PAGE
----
Harry’s Big Day: The History Of A Dastardly Practical Joke

Harry wandered in, mumbled his announcement, and wandered whence he came. I heard myself mutter, “We just can’t leave it,” “No we can’t,” Hilary chimed in.

Technicon SMA 12/60

Technicon SMA 12/60

This is the story of my most dastardly practical joke, and I seriously doubt that I will better it (which doesn’t mean I will not try). Let me set the scene. It was in olden times, i.e. the 1980s, before the personal computer and well before mobile telephones. The nearest thing most people came to a computer was their electricity bill. Still, the march of Science had arrived in our little Clinical Chemistry Department of our little suburban hospital. We still had a few test tubes and Bunsen Burners. I recall performing an enzyme assay for Acid Phosphatase (a test for prostate cancer) using a rack of test tubes suspended in a water bath and I suppose the Radioimmune Assays for hormones – then the big thing – did use dozens of little plastic tubes, but on the whole the test tube thing and naked flames were on the way out; most of the work was done by machines.

Greg Saunders of CSI and his bank of wiz bang, internet enabled, Deep Minded gizmos were 20 years in the future. Instead a company called Technicon had cornered the hospital chemistry market with the notion of a bubble. In the most simplistic terms, a drop of blood serum was sipped from a little plastic cup held on a carousel and diluted with water, salts and detergent to become a sample. This sample was feed through clear plastic tubing where it was mixed with chemical solutions, and the resulting chemical reaction produced a color change, which was measured using a photocell. The bubble prevented one sample drop washing into the next.

The machines were magnificent, and their memory is sadly lacking on the Internet. The chemical solutions could be vibrant colors, such as a deep magenta for measurement of total carbon dioxide. The form of the machines was a network of transparent tubing, imbedded with handsome springy glass coils, oil heating baths, transparent acrylic blocks and finally blocky colorimeters. The biggest machine in the lab was a magnificent SMA2 whose great rack of tubing was back-lit, highlighting the flickering voyage of the bubbles, and the magenta and peach solutions. All in all, they were something I feel Willie Wonker would have been proud of.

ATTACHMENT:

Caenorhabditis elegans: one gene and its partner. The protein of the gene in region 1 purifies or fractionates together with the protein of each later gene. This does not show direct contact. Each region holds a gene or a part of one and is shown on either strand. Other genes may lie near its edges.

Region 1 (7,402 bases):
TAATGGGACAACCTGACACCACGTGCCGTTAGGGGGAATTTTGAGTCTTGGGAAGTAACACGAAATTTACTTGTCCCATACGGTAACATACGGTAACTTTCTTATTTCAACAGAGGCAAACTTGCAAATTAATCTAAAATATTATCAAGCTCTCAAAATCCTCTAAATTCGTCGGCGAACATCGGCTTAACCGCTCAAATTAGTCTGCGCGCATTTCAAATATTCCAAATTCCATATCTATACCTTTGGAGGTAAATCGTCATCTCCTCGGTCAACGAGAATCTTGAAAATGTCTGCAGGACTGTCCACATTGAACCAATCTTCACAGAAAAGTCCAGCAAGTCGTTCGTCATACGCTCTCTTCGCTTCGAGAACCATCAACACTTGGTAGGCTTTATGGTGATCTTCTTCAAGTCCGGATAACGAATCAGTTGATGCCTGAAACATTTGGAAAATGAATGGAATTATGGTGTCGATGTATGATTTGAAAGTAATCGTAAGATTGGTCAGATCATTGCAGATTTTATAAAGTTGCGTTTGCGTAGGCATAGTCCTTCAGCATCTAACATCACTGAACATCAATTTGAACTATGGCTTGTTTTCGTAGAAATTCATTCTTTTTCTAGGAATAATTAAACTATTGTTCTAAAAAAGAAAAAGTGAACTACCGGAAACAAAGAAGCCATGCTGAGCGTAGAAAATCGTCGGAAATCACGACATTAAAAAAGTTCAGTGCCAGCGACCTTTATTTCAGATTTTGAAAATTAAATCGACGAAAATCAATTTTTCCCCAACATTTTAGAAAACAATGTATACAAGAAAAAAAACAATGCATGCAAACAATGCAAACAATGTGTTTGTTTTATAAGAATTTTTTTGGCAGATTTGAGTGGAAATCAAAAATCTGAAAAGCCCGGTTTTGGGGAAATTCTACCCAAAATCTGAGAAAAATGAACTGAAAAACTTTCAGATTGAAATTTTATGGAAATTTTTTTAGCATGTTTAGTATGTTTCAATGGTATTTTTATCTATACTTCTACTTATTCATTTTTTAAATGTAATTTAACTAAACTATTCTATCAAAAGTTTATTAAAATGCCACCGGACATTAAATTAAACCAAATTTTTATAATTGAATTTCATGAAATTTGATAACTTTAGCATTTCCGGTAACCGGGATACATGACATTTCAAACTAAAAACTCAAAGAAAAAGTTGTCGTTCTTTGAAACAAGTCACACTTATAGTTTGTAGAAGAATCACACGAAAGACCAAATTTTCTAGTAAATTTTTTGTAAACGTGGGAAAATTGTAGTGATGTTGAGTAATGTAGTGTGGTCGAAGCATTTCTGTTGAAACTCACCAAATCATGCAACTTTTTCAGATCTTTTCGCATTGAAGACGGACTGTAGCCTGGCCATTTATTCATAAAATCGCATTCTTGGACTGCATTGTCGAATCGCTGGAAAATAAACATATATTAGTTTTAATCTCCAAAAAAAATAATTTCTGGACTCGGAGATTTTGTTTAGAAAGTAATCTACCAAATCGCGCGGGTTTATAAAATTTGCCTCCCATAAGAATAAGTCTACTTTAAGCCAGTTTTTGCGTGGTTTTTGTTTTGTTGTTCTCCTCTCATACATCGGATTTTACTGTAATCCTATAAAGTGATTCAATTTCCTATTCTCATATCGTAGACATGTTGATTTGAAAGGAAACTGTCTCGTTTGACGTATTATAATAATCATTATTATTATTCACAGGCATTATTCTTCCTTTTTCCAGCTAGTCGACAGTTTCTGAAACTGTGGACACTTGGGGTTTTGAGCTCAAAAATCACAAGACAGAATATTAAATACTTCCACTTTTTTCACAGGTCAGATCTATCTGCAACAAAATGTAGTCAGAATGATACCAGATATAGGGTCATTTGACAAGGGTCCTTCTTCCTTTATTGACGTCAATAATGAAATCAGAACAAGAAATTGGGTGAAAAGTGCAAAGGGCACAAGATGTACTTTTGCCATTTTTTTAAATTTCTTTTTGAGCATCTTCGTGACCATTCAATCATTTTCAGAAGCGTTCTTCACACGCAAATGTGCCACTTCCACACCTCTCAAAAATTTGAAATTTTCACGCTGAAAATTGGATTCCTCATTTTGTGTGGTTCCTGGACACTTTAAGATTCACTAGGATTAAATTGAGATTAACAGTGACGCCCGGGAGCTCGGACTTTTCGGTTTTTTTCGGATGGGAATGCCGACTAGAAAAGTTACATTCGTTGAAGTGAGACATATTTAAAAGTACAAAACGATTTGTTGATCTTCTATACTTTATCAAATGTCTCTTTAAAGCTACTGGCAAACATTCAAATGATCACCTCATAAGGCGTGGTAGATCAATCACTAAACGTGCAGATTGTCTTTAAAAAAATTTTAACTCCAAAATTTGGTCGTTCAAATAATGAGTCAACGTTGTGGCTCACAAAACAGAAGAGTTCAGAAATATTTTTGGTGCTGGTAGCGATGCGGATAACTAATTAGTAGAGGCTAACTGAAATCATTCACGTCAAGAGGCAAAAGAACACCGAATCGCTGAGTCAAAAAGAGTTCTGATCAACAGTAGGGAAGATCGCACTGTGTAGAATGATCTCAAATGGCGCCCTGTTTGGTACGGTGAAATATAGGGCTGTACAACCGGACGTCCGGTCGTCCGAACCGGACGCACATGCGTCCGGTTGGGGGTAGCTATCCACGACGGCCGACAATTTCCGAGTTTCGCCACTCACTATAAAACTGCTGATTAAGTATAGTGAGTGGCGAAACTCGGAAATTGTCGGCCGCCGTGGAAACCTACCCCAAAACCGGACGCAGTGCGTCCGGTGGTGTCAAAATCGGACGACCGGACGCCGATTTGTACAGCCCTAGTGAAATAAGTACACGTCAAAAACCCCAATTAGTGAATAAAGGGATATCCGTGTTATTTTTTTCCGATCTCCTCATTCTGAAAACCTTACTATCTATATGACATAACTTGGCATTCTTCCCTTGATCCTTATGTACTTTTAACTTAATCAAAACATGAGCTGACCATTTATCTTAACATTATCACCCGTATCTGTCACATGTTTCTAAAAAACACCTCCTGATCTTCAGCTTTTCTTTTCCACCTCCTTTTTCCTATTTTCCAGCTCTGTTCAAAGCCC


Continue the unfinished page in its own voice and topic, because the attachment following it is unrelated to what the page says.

The bulk of the analyzes and running these machines was done by the serfs like Hilary and me, who gloried in the name of Medical Laboratory Scientific Officer. Harry, however, was of the nobility, a doctor destined to become a consultant. On that glorious morning when Harry made his big announcement, Hilary and I were doing the second most popular set of tests, those used to assist in diagnosing Liver Function. We used blood serum but there were some test tube tests for liver function performed on urine. Harry’s announcement? He had asked for an opportunity to do a pee test for liver function.

He had asked because he was taking the big exam, the one which made him a Consultant. He had already passed the written portion of the final exam but unlike the exams you or I would take, after the written bit there was a practical bit. And the practical bit had teeth; if you failed it then you had to do the whole exam all over again. Just the kind of thing to catch Harry – a low riding, laid back, Hush Puppy driving individual – out.

Harry wanted to practice.Ho, ho, ho! Hillary and I would give it to him. This was an act of some temerity on our part. Doctors, as you undoubtedly know, are far more intelligent than non-doctors. Only they have opinions which have merit, on the human body and pretty well anything else. To publicly mock one in his natural habitat was not necessarily a hanging offence. This was not the Japan of Edo, but it was not the done thing; words would be said.

Technicon sample carousel

Technicon sample carousel

Once, when I was the on-call chemist working in the evening, the duty admitting surgeon sent down a sample for the standard tests for admitting a patient, a Urea and Electrolytes, done on the glorious SMA2. The patient had an ‘acute abdo’ as we say, a painful stomach. I suggested that I also did the test for the enzyme Amylase which screens for pancreatitis. This ailment causes nasty stomach pains but is much loved by surgeons because in patients with pancreatitis surgery is contraindicated, as they say. The immediate treatment is to tuck them up in a cozy bed with lots of morphine and fluids, and wait for the consultant round in the morning. However there are many other abdominal pains,  e.g. appendicitis, which do require surgery. After an hour or so, a groggy patient was in the receiving room of an operating suit and a  newly minted consulting surgeon, not the admitting surgeon, was reviewing his notes. The aforesaid was a Mr.: a fully certified surgeon will insist on the Mr. instead of Dr. to which he is perfectly entitled, to distinguish them from those mere purveyors of potions. The attachment to being a Mr. (or a Miss – I never met a Mrs. but undoubtedly they exist) is something which harks back to when the principle skill required of a surgeon was to remove a leg in less than 25 seconds and follow that up with a good shave. Mr. – I forget his name – called and wondered if I might do the Amylase after all. Alas I didn’t have enough blood so he sent me down some more. The test included a 20 minute incubation/cooking time, so for around half-an-hour the operating theater, surgeon, anesthetist and staff waited. I suspect that during this time a rather cross phone call went from operating room to Casualty; a fiery dressing down down the clearly defined totem pole. This is my theory anyway. From then on every patient Dr. P admitted that night also had this Amylase test requested. By the 7th patient, I was well past just complaining to my team of doctors. I was fuming and marched into the little office, to be confronted by one of the most beautiful women I have ever met –  Dr. P  and her  exquisite almond eyes. She apologized and I was allowed to say it was my pleasure, shucks.